You don’t deploy over 100,000 troops for months in winter on the borders of another country which you have already annexed elements of in 2014, unless you tend to use them. Troops deployed into areas preparing for potential combat operations can sustain themselves for a certain amount of time and then boredom and lack of access to fixed facilities, becomes an issue. The worst every type of deployment is an open ended one, the very type all the service personnel from Russia are experiencing as they sit within striking distance of the Ukrainian border.
So, what is likely to happen? That is anyone’s guess at this point, but there are certain factors that come to bear. Putin won’t want the full might of the international community to come to put pressure on his fragile economy, but he must be seen to do something for his domestic audience and for the massive deployment to seem ‘legitimate.’
He has sold the threat of NATO expansionism into Ukraine and Georgia to his domestic audience and whipped up a level of threat that NATO isn’t capable of, even if it were politically coherent.
The last few NATO deployments to the Balkans and Afghanistan have shown the very real difficulties NATO has in generating a sustainable, coherent military approach to operations with very real differences between EU members, the US and UK with the UK aligning itself more often with the US and France participating where it can see potential economic advantage.
However, Russia and Putin in particular, have a collective deep-down belief in NATO expansionism for the sole purpose of threatening Russia. Putin also hankers after the ‘good old days’ of the USSR and would love its re-birth (under his control of course).
Putin loves the ability to grandstand, he loves the feeling of power on the international stage, so will happily participate in any and all international ‘de-escalation,’ conferences and meetings. He has one advantage; he owns the information space like no other leader. He is a master of manipulation, disinformation and obfuscation so our participation will just serve not just to embolden him, but provide a stage for him to set the conditions to ‘prove’ to the Russian people and to others that he has tried everything, but it is the West that are being intransigent and not budging, it is others who are forcing Russia’s hands into having to protect itself.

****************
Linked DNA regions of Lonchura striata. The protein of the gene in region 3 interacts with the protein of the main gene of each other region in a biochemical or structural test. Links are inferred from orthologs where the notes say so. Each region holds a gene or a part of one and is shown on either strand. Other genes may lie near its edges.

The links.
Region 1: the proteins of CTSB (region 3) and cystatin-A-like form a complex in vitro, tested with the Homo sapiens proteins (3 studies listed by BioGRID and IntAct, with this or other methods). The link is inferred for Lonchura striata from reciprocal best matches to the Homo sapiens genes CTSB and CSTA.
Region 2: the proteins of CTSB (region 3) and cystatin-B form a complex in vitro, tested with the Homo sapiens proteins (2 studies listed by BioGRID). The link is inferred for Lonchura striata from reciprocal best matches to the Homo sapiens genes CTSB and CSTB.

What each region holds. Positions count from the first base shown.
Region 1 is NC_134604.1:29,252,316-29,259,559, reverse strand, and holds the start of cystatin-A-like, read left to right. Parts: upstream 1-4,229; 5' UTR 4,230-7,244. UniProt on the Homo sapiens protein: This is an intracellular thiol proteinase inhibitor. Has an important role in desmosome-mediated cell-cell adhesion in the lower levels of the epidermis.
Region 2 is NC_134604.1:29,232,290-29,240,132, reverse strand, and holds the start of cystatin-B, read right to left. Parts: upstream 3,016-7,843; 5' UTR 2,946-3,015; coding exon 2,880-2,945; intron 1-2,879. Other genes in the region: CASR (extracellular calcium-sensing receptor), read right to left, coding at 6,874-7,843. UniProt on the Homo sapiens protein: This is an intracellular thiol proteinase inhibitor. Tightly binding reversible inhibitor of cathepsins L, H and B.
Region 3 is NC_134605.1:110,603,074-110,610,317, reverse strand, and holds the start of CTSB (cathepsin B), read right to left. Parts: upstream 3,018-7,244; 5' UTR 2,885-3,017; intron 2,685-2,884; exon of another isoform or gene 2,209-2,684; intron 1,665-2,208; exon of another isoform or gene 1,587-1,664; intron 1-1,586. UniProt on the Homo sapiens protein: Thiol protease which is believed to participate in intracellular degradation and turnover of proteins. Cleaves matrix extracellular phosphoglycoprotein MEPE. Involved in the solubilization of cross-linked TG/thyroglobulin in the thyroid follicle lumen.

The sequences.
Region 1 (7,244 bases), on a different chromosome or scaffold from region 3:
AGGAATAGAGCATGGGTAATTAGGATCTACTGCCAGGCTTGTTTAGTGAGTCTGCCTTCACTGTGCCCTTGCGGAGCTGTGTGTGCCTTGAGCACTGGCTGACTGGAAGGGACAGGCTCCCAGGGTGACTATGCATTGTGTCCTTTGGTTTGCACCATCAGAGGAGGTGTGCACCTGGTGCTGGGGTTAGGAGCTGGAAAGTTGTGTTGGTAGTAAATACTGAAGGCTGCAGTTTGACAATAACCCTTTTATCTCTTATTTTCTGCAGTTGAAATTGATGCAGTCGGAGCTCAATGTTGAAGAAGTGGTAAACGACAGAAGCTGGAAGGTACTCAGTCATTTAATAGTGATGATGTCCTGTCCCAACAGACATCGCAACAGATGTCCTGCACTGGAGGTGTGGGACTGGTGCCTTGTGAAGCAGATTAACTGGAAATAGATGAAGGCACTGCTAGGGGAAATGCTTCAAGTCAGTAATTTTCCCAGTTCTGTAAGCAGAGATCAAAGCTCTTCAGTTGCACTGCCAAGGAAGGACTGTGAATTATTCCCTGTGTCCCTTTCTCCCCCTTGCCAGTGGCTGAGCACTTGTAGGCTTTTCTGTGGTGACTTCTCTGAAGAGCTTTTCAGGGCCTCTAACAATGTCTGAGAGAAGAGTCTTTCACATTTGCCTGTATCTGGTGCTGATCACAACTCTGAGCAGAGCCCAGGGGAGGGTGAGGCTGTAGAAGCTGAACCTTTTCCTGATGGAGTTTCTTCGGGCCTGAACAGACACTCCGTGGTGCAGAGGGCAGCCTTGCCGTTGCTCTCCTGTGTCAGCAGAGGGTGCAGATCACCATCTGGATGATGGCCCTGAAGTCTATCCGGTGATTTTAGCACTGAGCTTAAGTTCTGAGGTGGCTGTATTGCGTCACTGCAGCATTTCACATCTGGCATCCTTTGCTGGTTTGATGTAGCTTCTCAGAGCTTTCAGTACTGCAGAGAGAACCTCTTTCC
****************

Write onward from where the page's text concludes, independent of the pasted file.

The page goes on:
This is the start, the foundation for action, the first Indicator and Warning ticked, and we must now watch for the language to become more accusative and aggressive. This will be the second indicator and warning of impending action. However, Putin knows that winning the war of words won’t be enough for the West to accept him marching into Ukraine or even part of Ukraine, so more has to happen.
He seems to like the NATO Kosovo scenario of going to protect an element of the local population, but to do that he needs to escalate the crisis to the international community before he can think of going, else he needs to de-escalate his preparations in the eyes of the Russian public. In his eyes it is justifiable to the international community as it is just doing what NATO did in Kosovo, so to achieve this he has things that need to happen.
Alongside increasing domestic and international rhetoric suggesting Western Interference and expansionist aims we will begin to see increasing rhetoric around ethnic Russians being targeted inside Ukraine. He will suggest an increase of Ukrainian state and foreign sponsored actions supressing the Russian speaking populations. This could involve terror type attacks, a public atrocity like a school bus or aircraft being hit in the Donbas region, it will likely involve a massive increase in anti-Russian rhetoric on social media, the only difference being, it will be Russia behind it.
At the same time Russia will likely expand their threats, more support to Assad in Syria, courting of other countries sympathetic to Russia, increased refugee activity on the EUs borders via Belarus and elsewhere. Russian conventional military activity, probing NATO airspace, threatening undersea cables, backing Iranian aggression in the Gulf, encouraging North Korea to ‘test’ more missiles with a sprinkling of cyber-attacks would all be used to distract western defence and split its focus.